It was recommended to me to apply to the state that the company was based in. Apparently, it is common practice to file with the state that pays greater
I sailed for a New York company for 6 months and when I applied to their Unemployment board, naturally they asked for an NY address and Driver’s License. A no-go, obviously so I re applied in my home state, which screens people out with the question ‘did you work in another state within the last 18 months’
Just scratching my head wondering what to do now? Is there a common procedure?
I once filed in new York and I live in Nevada. I had no problems claiming unemployment from a different state.
I live in New Jersey, worked in Texas and new york, claimed Texas and ny unemployment (at different times) no problems, did it all online too
In the past I’ve had no problems filing for unemployment in NJ, NC, CA, WA, and AL while living in Idaho. Did you explain to the person you spoke to that you work for a NY company and pay into NY unemployment?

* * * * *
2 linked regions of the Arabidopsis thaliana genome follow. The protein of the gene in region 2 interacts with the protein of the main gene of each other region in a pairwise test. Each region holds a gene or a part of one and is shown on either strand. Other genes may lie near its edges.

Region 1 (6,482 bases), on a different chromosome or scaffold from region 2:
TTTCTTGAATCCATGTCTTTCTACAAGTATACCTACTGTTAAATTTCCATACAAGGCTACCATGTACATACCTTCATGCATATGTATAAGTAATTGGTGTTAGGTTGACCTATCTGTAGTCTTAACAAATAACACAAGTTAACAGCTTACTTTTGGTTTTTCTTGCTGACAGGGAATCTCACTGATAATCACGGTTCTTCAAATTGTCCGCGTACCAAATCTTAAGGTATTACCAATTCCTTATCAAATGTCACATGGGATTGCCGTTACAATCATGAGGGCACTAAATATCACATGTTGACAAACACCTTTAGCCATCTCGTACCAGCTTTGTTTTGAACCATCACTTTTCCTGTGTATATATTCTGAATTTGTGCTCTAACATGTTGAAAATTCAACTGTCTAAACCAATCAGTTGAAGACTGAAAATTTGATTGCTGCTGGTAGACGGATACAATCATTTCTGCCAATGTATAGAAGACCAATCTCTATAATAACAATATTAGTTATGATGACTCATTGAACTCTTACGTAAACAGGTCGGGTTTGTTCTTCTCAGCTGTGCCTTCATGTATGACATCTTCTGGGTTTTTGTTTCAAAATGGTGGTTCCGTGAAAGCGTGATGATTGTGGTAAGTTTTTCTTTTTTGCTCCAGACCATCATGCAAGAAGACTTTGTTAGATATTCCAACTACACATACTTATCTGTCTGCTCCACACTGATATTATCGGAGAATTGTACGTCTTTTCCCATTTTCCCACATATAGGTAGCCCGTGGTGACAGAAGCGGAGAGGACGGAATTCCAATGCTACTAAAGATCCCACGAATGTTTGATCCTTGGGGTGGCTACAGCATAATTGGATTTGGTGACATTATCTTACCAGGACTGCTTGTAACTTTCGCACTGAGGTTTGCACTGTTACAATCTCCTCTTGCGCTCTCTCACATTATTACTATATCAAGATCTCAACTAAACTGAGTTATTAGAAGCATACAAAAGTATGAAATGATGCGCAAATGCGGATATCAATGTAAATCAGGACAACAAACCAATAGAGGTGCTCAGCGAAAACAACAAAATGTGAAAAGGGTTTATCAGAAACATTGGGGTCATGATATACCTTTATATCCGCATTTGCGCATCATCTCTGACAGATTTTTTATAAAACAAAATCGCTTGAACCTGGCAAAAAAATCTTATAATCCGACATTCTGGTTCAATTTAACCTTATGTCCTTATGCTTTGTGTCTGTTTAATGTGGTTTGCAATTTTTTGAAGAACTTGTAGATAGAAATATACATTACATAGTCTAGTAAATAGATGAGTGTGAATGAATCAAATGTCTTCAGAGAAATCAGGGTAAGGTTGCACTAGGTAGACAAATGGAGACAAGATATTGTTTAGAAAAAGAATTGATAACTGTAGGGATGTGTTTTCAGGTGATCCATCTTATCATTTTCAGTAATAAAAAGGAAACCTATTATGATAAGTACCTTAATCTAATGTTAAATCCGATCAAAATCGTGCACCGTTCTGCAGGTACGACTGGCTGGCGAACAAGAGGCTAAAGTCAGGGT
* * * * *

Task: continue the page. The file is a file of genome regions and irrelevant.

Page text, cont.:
[QUOTE=Horatio;88933]Just scratching my head wondering what to do now? Is there a common procedure?[/QUOTE]
It is called an “interstate claim.” I suggest you go online to your state’s unemployment insurance agency and look up the rules and procedures to file your claim.
Now this was back in 1988 during the 333 strike but I was told that I had to file in N.Y. State as that was where my company was located. After I got the first check I could then transfer my claim to my home state Florida. I was paid the N.Y. rate even though FL was much lower.
Not sure how it works now but from what I have been told by some friends down here in FL (landlubbers) that it is all done on line.
Some states, WA I know, do not have an automated system for initial interstate claims. You have to either speak with a real person on the phone or file in person. After the initial claim is filed you should be able to use the automated system to file your weekly claim. Best of luck to you!